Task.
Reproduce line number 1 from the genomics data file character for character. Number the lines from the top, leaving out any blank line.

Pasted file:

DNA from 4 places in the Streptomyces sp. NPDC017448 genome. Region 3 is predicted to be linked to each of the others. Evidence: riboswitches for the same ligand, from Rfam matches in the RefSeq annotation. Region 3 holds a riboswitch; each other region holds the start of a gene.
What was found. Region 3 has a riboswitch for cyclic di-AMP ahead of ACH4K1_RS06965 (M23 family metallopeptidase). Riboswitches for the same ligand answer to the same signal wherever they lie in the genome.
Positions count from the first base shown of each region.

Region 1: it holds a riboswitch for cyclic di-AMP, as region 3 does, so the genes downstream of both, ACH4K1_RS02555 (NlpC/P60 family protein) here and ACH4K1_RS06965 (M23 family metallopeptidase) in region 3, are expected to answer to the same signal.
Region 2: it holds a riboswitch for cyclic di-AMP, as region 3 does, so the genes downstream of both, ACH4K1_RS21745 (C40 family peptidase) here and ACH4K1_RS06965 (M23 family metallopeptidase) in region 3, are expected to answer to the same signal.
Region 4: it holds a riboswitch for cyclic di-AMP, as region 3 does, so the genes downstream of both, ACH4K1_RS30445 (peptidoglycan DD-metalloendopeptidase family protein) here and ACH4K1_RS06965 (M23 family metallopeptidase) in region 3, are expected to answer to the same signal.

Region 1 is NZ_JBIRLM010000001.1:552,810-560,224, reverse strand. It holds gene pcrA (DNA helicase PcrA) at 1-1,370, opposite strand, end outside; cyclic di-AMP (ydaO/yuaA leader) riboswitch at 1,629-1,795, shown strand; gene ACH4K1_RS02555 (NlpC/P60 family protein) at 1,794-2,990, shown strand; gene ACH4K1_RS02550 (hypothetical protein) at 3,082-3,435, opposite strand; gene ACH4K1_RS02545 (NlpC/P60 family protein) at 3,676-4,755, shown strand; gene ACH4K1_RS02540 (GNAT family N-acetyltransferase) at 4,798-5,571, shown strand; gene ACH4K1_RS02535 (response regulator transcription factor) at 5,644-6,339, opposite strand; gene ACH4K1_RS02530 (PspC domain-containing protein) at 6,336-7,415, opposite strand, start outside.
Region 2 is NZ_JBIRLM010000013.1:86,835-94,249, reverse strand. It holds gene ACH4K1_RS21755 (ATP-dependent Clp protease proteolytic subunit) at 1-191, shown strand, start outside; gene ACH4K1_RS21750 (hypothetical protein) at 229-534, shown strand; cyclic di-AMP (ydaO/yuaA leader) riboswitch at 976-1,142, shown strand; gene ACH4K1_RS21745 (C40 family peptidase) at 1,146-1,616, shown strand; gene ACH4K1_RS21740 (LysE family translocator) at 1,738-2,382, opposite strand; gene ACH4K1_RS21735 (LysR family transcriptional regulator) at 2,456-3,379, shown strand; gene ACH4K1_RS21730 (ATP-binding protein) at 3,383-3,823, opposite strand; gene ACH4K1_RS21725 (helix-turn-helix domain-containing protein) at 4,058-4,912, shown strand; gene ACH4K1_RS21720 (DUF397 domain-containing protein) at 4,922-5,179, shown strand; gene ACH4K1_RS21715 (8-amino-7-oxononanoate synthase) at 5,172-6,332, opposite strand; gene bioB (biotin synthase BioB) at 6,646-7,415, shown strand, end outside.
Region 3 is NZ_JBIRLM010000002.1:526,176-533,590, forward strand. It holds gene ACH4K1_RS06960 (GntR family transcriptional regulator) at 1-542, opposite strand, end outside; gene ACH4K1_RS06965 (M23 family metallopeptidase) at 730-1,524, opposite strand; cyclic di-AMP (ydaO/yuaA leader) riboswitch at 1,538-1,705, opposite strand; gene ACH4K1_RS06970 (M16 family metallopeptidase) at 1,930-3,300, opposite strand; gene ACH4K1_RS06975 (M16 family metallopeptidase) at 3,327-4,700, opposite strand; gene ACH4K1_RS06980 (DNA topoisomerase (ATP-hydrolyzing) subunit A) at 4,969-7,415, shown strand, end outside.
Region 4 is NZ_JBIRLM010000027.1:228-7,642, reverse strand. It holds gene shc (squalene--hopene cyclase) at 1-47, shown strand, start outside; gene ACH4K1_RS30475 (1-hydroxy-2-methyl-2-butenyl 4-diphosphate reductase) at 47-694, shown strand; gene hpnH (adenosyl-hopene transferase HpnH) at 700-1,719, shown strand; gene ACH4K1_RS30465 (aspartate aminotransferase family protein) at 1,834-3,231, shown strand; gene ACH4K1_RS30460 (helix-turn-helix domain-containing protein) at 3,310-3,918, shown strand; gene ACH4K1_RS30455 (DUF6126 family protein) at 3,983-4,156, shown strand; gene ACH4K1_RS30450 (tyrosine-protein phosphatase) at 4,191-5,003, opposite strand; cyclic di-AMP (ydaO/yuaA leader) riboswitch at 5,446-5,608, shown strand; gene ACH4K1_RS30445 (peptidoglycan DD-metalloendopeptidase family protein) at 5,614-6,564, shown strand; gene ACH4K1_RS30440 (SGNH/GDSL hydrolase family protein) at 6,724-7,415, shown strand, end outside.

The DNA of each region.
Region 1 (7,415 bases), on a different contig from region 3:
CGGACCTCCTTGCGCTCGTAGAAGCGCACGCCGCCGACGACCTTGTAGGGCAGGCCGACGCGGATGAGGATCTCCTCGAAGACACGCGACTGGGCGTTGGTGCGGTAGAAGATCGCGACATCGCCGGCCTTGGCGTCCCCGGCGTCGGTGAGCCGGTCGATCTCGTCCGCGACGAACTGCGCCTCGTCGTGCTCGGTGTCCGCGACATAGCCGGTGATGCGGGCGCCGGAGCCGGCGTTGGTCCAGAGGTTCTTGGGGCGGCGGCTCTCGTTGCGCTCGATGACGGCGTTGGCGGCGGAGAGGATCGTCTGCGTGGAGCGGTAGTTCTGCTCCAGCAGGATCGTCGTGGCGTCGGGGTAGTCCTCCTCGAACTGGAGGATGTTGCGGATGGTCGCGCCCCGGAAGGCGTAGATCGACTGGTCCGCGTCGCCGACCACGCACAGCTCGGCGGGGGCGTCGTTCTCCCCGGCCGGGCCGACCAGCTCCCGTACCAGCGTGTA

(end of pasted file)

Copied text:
DNA from 4 places in the Streptomyces sp. NPDC017448 genome. Region 3 is predicted to be linked to each of the others. Evidence: riboswitches for the same ligand, from Rfam matches in the RefSeq annotation. Region 3 holds a riboswitch; each other region holds the start of a gene.